DUNDAS, THOMAS. (1750–1794). British army officer and politician. Dundas was born on 30 June 1750 into an old family of minor Scottish gentry. His father was a businessman and the member of Parliament for Orkney and Shetland. Educated at Edinburgh high school, Dundas obtained a cornetcy in the First Dragoon Guards on 25 April 1766. On 26 May 1769 he bought a captaincy in the Sixty-third Foot and in 1771, in absentia, succeeded to his father's parliamentary constituency. He continued to serve in Ireland with the Sixty-third until it sailed from Cork in April 1775 as part of the first reinforcement for the army in Boston.
On 20 January 1776 Dundas purchased a majority in the Sixty-fifth Foot in Halifax. Soon after, part of the regiment was drafted to other units, and the remainder, including Dundas, was sent home to recruit. On 27 December 1777 his influential uncle obtained for him the lieutenant colonelcy of a new regiment, the Eightieth, being raised by the corporation of Edinburgh. He sailed for America with the Eightieth in March 1779, in a convoy escorted by Marriot Arbuthnot's squadron, and won praise for undertaking menial tasks when typhus swept through his ship, decimating the troops and crew. Dundas himself was taken ashore desperately ill in New York on 25 August. Recovering, he embarked on Clinton's 1780 Charleston expedition. He was at Charleston when the city surrendered in May 1780 and subsequently served under General Charles Cornwallis. At the beginning of 1781 he joined John Simcoe on Benedict Arnold's Chesapeake expedition, both officers carrying secret dormant commissions empowering them to take command should Arnold fall. On 6 July, at Green Spring, South Carolina, where Cornwallis narrowly failed to trap Anthony Wayne and Marquis de Lafayette, Dundas led the brigade that formed the British left wing. At Yorktown he commanded the detachment at Gloucester, across the river, and was one of the two commissioners who arranged the terms of surrender.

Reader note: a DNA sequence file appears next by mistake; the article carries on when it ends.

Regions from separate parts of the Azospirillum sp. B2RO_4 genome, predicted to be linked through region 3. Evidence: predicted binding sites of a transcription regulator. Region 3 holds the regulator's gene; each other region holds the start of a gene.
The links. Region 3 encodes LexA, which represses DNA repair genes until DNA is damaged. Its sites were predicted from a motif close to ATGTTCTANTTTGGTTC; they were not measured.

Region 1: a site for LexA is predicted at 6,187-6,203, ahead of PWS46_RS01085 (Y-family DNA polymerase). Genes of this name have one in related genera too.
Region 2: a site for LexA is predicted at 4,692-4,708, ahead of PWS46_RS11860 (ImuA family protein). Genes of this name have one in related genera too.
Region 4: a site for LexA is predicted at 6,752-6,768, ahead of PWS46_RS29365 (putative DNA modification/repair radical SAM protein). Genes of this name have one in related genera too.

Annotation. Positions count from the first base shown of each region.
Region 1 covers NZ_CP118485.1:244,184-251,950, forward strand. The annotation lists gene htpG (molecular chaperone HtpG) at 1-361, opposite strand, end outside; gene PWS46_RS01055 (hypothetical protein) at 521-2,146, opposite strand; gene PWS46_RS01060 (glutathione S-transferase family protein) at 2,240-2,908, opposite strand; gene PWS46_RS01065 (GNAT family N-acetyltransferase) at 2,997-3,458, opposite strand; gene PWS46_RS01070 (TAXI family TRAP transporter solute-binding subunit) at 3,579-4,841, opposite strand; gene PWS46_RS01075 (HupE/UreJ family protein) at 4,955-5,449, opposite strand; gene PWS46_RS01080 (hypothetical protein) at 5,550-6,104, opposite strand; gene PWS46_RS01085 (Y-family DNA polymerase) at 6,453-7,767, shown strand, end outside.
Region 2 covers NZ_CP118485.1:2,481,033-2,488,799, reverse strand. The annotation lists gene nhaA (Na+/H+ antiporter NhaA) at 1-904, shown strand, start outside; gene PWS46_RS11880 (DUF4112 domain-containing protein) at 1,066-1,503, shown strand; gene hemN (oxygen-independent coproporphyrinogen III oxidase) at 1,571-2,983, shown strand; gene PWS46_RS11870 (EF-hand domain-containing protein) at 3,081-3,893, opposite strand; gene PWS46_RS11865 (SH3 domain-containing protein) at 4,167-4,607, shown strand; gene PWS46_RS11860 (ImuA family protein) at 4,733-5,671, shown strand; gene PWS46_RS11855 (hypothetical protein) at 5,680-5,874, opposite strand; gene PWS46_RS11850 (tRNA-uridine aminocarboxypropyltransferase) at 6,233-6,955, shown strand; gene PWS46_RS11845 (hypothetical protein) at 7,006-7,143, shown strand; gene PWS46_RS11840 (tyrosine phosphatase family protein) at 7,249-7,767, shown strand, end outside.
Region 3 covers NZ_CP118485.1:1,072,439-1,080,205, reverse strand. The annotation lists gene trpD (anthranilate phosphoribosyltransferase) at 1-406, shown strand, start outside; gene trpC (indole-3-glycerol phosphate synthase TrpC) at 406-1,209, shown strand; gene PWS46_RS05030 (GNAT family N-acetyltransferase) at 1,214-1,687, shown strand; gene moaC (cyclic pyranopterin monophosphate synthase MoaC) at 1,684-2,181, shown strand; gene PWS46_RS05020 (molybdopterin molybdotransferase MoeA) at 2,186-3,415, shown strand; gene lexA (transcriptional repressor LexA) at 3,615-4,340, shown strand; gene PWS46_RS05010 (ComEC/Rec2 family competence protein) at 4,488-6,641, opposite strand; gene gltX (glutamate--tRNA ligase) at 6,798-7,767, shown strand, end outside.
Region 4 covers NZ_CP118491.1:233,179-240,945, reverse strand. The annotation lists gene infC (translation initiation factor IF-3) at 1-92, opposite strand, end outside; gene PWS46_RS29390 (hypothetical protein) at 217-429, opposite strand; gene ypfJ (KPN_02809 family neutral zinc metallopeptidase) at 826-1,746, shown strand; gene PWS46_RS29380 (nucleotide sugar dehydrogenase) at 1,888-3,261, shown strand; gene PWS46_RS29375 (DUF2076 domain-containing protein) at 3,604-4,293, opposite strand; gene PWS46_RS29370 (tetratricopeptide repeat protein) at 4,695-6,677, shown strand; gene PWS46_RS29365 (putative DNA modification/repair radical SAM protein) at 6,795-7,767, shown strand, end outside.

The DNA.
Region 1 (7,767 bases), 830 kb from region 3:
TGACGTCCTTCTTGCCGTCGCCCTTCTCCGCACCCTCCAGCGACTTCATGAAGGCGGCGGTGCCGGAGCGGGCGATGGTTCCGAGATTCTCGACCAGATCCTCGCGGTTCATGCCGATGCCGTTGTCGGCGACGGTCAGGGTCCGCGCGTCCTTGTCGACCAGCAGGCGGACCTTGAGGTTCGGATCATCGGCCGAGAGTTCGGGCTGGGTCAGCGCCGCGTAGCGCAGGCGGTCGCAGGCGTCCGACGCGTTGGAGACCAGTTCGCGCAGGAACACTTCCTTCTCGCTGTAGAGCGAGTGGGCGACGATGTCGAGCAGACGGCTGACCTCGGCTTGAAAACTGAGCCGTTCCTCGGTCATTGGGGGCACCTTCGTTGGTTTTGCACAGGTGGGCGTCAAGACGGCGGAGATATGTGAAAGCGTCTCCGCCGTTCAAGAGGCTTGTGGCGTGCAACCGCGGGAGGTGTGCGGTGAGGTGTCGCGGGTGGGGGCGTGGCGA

On 20 November 1782 he was breveted colonel and on 5 April 1784, when the Eightieth was disbanded at Edinburgh, Dundas went on half-pay. On 9 May he married. He was in Canada dealing with Loyalist compensation claims from 1785 to 1788. He lost his seat in Parliament in 1790, and in 1793, promoted major general, he sailed with Charles Grey's expedition to the West Indies. In Barbados he trained six elite battalions in the light infantry tactics he had learned in America. He played a key role in Grey's operations in the French Windward Islands in from February to April 1794 and was appointed governor of Guadeloupe. He died there of yellow fever on 3 June, not knowing that he had already been awarded his long-coveted colonelcy of the Sixty-eighth foot.
revised by John Oliphant